Happy Spring Day, Dark Dreamers,
“I have always maintained that if you looked closely enough you could see the wind—the dim, hardly-made-out, fine debris fleeing high in the air.” Stewart Edward White painted this lovely concept in his book The Mountains. I have loved this light and movement filled portrayal. As I tell my students all the time, write your soul so your audience feels it. That’s what descriptions are. In dark urban fantasy, that’s doubly important as you may be describing a creature no one has met, such as vampires, scions, shifters or ghosts, or an action no audience member has ever, hopefully, experienced, such as having their blood slowly drained from their body or the shifting of their bones and muscles as they become an animal. What senses will engage the most to share the event with the reader? When does detail and description become too much?
But as we’ve discussed here before, very rarely will we hit the artificial obvious images perfectly the first time on the first draft. Try as we may, we have to collect that sand first, before making the castle of our masterpiece. We need to revise and clean and shape until our blood splatters just so, and a kiss captures just the right breath, and the monster’s eyes are just the right shade of hate. If we can’t see it, they won’t feel it. But something happens when we see the wind, we forget to write the world it flows in.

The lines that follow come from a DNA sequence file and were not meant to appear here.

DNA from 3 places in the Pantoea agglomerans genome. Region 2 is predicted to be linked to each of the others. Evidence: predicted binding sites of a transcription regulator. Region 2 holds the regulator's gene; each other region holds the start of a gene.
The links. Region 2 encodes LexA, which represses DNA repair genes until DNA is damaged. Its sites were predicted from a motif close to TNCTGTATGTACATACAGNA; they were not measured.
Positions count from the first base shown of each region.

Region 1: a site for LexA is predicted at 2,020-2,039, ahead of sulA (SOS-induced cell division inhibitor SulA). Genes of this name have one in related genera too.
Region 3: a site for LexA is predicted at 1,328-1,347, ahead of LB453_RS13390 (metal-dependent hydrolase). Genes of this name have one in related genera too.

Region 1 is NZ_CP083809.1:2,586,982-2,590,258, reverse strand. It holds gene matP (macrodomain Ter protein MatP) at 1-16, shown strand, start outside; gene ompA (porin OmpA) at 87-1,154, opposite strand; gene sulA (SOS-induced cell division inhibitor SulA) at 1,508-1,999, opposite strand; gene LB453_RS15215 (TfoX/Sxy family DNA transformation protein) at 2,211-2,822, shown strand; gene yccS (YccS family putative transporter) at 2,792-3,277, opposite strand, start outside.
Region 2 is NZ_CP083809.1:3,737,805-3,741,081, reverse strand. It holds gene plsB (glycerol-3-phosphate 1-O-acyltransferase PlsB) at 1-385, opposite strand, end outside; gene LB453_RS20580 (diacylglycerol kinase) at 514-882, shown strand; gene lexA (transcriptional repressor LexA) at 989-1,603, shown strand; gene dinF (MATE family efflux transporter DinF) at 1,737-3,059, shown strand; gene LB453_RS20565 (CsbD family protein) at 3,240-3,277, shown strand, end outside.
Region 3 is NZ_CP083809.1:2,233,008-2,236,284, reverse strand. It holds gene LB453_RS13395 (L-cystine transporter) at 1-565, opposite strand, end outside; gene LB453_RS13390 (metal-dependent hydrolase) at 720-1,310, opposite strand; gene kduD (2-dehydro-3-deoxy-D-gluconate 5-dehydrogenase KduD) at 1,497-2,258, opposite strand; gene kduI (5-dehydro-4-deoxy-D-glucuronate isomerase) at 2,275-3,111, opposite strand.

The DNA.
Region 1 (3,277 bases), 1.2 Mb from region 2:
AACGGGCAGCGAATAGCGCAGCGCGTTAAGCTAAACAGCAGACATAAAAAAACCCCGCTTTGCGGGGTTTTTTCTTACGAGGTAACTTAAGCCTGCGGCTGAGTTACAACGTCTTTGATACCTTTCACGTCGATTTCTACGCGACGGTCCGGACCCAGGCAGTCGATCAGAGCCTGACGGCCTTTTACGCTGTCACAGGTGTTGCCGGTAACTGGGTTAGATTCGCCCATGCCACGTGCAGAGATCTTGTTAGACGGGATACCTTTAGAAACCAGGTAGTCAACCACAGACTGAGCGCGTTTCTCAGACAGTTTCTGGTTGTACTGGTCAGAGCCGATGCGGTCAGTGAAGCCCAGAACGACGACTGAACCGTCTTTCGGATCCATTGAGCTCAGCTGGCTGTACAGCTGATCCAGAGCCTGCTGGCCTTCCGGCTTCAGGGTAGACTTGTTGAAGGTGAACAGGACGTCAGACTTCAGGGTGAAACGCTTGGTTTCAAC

What I mean by this is often as writers we can get so fixated on describing the details of the scene, we often simply assume our readers can see the rest of the world as clearly as we can. This doesn’t just limit itself to the physical description of a place or a person, but also the internal workings of characters as well. Why is a character reacting or feeling? What clues can we give our audience? The importance here is our readers often will empathize with our characters if they can believe and feel their motivations and emotions. But that has to be there. On both physical and emotional cues, and that can be hard for an author to spot the lack of both in drafting and revising.
We always see the wind, because we are so intimate with the voices in our heads and the story we’re stitching. We love our baby masterpiece in the making. It’s hard to see their faults or the missing gaps in our writing because our brain autocorrects not only our grammar when we read it, but also the continuity and motivational gaps since it already knows that whether it’s on the paper or not. We see the wind because we gave it life, but often it stays in our eyes and our heads and never makes it to the paper. Our poor audiences, not being psychic and all, has no idea what’s left in our head and is at the mercy of the scraps thrown onto the paper.
This is true not only for fiction writing but also academic writing for my students, memo writing in the office, proposal writing for the government. Writing is writing, for ill or for good. And the best resource stay true for every one of them: other people. People will cheerlead you when you are dragging, kick you in the butt when you need it and be an extra set of eyes and brain for your words. Once they can describe the wind the way you can, then you know you really have something.
I love my critique group who does all of the above for me. They workshop everything from a barely formed idea to a fully written scene. But my best secret weapon is my husband, who is also a writer. We try to perfect each other’s work and point out when the wind is a bit lacking. Recently a local reporter wrote about how we put this idea to use. Here’s a link to that article: Frederick News Post Article
So, my question to you, Dark Dreamers, is who or what is your secret weapon to make you better in what you do?